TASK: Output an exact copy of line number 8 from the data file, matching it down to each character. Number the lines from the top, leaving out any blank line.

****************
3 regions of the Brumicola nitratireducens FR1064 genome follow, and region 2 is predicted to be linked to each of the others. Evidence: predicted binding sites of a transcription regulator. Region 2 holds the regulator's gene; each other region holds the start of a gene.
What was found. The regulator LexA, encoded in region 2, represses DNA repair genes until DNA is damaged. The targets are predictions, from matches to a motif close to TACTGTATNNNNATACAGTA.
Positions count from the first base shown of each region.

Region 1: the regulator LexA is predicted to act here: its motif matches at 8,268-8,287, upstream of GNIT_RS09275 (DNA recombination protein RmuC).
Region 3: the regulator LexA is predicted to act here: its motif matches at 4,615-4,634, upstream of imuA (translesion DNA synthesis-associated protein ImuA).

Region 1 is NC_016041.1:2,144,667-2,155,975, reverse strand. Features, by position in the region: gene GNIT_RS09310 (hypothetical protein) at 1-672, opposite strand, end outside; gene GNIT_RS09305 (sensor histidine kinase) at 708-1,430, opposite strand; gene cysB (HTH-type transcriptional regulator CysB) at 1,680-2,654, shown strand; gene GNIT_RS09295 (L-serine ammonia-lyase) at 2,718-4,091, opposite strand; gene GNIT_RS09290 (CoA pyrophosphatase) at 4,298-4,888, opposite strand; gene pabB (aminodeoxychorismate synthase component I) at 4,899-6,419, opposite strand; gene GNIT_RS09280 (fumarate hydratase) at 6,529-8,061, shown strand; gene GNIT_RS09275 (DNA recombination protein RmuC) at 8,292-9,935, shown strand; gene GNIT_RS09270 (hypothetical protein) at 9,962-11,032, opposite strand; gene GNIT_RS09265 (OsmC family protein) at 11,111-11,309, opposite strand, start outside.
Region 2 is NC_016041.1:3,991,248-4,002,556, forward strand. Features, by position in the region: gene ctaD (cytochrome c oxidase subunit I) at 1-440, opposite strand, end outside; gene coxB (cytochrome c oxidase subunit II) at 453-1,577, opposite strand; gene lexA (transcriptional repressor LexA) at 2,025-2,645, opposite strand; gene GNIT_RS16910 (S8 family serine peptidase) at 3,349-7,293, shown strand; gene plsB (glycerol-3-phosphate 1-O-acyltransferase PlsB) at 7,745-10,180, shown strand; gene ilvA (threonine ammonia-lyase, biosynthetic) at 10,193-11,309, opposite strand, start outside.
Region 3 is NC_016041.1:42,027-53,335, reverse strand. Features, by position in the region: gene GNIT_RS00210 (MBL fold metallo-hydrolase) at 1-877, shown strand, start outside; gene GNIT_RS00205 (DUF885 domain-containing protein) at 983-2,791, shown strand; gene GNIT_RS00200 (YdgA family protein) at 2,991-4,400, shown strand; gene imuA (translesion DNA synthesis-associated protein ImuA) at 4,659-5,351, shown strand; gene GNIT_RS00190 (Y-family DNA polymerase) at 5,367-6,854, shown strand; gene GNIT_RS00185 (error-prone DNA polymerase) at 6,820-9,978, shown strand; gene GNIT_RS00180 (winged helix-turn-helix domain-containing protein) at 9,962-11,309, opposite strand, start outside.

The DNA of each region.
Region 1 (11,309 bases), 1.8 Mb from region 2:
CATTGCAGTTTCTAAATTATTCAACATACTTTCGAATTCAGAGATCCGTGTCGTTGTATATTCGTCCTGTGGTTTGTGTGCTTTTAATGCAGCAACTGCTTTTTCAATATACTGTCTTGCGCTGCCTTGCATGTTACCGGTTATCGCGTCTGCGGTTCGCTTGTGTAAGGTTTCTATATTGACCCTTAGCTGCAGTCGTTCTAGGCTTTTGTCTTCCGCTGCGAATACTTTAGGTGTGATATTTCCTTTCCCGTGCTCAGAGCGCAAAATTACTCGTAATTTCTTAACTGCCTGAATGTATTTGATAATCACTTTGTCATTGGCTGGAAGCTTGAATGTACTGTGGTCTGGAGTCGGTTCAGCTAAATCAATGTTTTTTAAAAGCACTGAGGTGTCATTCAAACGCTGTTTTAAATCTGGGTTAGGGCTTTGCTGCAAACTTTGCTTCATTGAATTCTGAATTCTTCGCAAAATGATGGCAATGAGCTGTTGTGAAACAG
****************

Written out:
Region 3 is NC_016041.1:42,027-53,335, reverse strand. Features, by position in the region: gene GNIT_RS00210 (MBL fold metallo-hydrolase) at 1-877, shown strand, start outside; gene GNIT_RS00205 (DUF885 domain-containing protein) at 983-2,791, shown strand; gene GNIT_RS00200 (YdgA family protein) at 2,991-4,400, shown strand; gene imuA (translesion DNA synthesis-associated protein ImuA) at 4,659-5,351, shown strand; gene GNIT_RS00190 (Y-family DNA polymerase) at 5,367-6,854, shown strand; gene GNIT_RS00185 (error-prone DNA polymerase) at 6,820-9,978, shown strand; gene GNIT_RS00180 (winged helix-turn-helix domain-containing protein) at 9,962-11,309, opposite strand, start outside.